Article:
Like your movies with sides of earnestness and activism? It’s time once again for the annual MountainTop Film Festival, which showcases narrative and documentary films devoted to human rights issues. Some of the seven selections in the fest, which runs Friday through Thursday, January 17 to 23, have already popped up in Vermont’s multiplexes or at last fall’s Vermont International Film Festival. But here’s a second chance to see them in the Mad River Valley, at Waitsfield’s Big Picture Theater — starting with the biopic Mandela: Long Walk to Freedom, which screens every night of the fest. (Idris Elba of “The Wire” plays the late South African leader.)
MountainTop Human Rights Film Festival Friday through Thursday, January 17 to 23, with screenings starting 2 to 8 p.m. at the Big Picture Theater in Waitsfield. Reception with live jazz on Friday, January 17, 5 to 7 p.m. $6-8 per film; free for students. mountaintopfilmfestival.com
While Ryan Coogler’s Fruitvale Station may not win Oscars, critics have consistently championed this film dramatizing the last day in the life of a young Bay Area man trying to make a fresh start. It puts a human face on a real-life cause célèbre.
With marriage equality again in the news, the documentary Bridegroom offers a searing reminder of why it matters. It tells the story of Shane Bitney Crone, a Californian who found himself barred from his dying lover’s hospital room, and then from his funeral, by relatives who refused to recognize their relationship.
Four more docs foreground relations — some constructive, others toxic — between the developed and developing worlds. In Blood Brother, a young American devotes himself to helping HIV-positive orphans in India. Sweet Dreams is about Rwandan women working to heal their country — by opening its first ice cream parlor. In Rafea: Solar Mama, a Bedouin gets training to provide her remote village with solar power. A River Changes Course traces the long-term social and environmental damage wrought by industry in Cambodia.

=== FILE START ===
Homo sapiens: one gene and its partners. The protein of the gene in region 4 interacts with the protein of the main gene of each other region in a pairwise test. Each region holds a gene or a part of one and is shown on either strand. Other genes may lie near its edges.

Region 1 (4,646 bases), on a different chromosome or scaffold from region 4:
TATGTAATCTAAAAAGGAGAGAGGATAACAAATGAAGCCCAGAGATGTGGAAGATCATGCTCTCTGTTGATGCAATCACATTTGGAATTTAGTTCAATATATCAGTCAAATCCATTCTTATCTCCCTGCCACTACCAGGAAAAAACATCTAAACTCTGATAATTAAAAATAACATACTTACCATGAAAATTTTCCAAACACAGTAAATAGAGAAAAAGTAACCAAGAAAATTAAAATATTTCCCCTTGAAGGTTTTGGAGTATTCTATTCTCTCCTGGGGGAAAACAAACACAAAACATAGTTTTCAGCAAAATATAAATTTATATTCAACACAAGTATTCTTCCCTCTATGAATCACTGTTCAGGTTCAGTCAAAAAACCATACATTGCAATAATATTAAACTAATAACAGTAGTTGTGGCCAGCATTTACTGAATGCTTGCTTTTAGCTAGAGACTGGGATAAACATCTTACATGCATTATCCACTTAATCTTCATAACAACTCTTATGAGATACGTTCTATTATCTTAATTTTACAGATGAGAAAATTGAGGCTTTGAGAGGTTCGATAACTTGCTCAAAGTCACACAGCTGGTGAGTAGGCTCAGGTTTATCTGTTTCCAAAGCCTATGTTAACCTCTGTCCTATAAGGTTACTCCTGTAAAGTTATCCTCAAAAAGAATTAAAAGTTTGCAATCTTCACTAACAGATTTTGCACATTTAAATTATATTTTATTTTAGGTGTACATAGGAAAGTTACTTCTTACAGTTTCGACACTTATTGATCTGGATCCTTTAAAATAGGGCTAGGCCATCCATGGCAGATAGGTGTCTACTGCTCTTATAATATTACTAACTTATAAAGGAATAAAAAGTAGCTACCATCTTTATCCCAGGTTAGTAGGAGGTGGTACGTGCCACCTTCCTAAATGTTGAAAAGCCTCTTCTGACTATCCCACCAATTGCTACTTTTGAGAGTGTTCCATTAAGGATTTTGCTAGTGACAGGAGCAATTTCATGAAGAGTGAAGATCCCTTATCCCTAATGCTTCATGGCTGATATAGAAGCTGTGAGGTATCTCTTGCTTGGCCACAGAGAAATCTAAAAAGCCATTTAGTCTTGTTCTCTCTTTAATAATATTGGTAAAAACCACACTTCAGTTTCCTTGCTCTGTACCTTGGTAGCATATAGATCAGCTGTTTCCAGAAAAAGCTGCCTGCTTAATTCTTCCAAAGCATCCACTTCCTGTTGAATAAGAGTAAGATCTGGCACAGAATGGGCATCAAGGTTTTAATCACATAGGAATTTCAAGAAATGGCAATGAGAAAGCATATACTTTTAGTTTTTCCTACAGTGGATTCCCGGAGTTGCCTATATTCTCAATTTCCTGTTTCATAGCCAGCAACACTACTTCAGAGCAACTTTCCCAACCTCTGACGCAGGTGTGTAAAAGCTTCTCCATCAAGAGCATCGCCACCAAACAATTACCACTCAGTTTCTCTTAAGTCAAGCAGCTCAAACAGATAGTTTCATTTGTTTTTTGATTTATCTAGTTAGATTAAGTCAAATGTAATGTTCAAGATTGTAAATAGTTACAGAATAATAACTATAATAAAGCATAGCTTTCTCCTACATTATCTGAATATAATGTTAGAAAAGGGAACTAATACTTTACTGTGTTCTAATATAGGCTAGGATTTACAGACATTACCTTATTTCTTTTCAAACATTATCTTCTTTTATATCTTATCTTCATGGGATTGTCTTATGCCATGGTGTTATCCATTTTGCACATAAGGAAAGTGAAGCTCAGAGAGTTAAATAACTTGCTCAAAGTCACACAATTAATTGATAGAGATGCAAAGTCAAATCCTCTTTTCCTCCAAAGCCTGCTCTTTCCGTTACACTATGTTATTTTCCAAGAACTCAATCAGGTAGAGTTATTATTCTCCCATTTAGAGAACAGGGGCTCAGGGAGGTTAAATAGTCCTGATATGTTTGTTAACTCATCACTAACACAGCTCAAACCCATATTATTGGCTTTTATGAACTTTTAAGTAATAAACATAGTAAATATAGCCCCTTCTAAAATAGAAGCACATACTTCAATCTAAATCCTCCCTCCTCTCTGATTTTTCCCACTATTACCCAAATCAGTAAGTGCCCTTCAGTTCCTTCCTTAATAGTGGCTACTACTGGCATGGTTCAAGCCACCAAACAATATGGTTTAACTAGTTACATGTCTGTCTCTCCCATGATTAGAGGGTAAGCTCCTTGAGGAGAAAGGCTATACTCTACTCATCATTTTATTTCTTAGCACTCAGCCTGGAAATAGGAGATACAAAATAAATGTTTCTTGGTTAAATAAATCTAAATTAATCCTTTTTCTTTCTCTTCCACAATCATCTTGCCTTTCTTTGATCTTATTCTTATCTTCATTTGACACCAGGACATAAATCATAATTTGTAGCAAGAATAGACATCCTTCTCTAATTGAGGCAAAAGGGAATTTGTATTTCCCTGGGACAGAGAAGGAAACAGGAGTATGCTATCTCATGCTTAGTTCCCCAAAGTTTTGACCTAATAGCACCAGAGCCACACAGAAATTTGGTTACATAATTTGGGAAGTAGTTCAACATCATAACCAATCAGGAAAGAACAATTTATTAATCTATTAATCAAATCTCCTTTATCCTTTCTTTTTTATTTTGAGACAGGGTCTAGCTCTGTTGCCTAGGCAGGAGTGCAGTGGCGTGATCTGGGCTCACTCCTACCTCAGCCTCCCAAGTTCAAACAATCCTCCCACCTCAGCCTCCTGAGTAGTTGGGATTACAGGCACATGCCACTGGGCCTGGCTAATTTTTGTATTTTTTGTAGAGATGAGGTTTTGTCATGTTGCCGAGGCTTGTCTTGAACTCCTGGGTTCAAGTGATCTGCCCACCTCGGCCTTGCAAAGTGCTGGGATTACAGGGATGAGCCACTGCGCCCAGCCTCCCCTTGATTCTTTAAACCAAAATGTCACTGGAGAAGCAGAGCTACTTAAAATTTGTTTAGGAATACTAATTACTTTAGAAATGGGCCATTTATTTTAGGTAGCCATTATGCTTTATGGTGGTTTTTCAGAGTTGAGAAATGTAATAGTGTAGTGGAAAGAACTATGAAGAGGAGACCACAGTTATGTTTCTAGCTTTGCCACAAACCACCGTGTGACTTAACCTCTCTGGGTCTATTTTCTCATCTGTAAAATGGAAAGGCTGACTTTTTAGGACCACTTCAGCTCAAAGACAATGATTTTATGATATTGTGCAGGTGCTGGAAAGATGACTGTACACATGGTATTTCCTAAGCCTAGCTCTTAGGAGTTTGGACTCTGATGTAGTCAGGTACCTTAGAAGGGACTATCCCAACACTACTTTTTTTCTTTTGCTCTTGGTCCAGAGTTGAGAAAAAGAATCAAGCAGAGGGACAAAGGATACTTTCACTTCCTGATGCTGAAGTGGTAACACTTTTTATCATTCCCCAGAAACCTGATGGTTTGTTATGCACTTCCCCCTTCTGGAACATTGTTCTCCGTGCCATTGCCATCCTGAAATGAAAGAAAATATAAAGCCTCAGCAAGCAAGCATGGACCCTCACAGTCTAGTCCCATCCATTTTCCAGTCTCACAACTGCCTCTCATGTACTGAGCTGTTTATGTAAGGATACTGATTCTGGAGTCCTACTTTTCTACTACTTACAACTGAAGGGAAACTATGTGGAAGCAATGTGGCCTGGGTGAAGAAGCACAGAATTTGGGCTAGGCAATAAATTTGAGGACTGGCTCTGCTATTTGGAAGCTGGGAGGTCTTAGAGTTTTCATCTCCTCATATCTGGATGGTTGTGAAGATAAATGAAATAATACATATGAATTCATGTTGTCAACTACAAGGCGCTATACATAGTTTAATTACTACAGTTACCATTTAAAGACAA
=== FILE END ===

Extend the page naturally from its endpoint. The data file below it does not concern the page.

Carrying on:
In short, even if you wander into the theater a rebel without a cause, you’ll probably leave with one.
Speaking of human-rights-themed cinema: In the 2013 documentary Inequality for All, former U.S. secretary of labor Robert Reich makes his case for the destructive effects of America’s widening income gap. Vermont Sen. Bernie Sanders wants you to see the movie, so he’s offering a free screening on January 26 at the Palace 9 Cinemas, followed by a panel discussion with audience participation. The senator will be there to get your reactions to director Jacob Kornbluth’s film, which won the Special Jury Prize last year at the Sundance Film Festival.
"Inequality for All" screening and discussion Sunday, January 26, 10:30 a.m. (preceded by bagels at 10 a.m.) at the Palace 9 Cinemas in South Burlington. Free; RSVP via Facebook is recommended. sanders.senate.gov/events
When filmmakers seek out Noam Chomsky, it’s usually because they want him to expound on the ills of capitalism. Not so Michel Gondry, oddball director of Eternal Sunshine of the Spotless Mind, The Science of Sleep and Be Kind Rewind. “What makes you happy?” he asks Chomsky in Is the Man Who Is Tall Happy?, a documentary billed as an “animated conversation” with the linguist.
That’s just one of the questions — most of them far more abstract, exploring core issues of philosophy and epistemology — that Chomsky and Gondry broach in the unique film. Their conversation is literally animated by Gondry’s bright, hand-drawn cartoons and collages, which compose most of the visuals, offering a whimsical counterpoint to the heady topics on offer.
The A.V. Club compares Is the Man Who Is Tall Happy? to “watching the graduate-seminar equivalent of ‘Schoolhouse Rock.’” You can catch it on January 23 for the first time in Burlington, presented by the Burlington Film Society and Main Street Landing Performing Arts Center.
"Is the Man Who Is Tall Happy?" Thursday, January 23, 7 p.m. at Main Street Landing Film House in Burlington. Free; donations accepted. burlingtonfilmsociety.org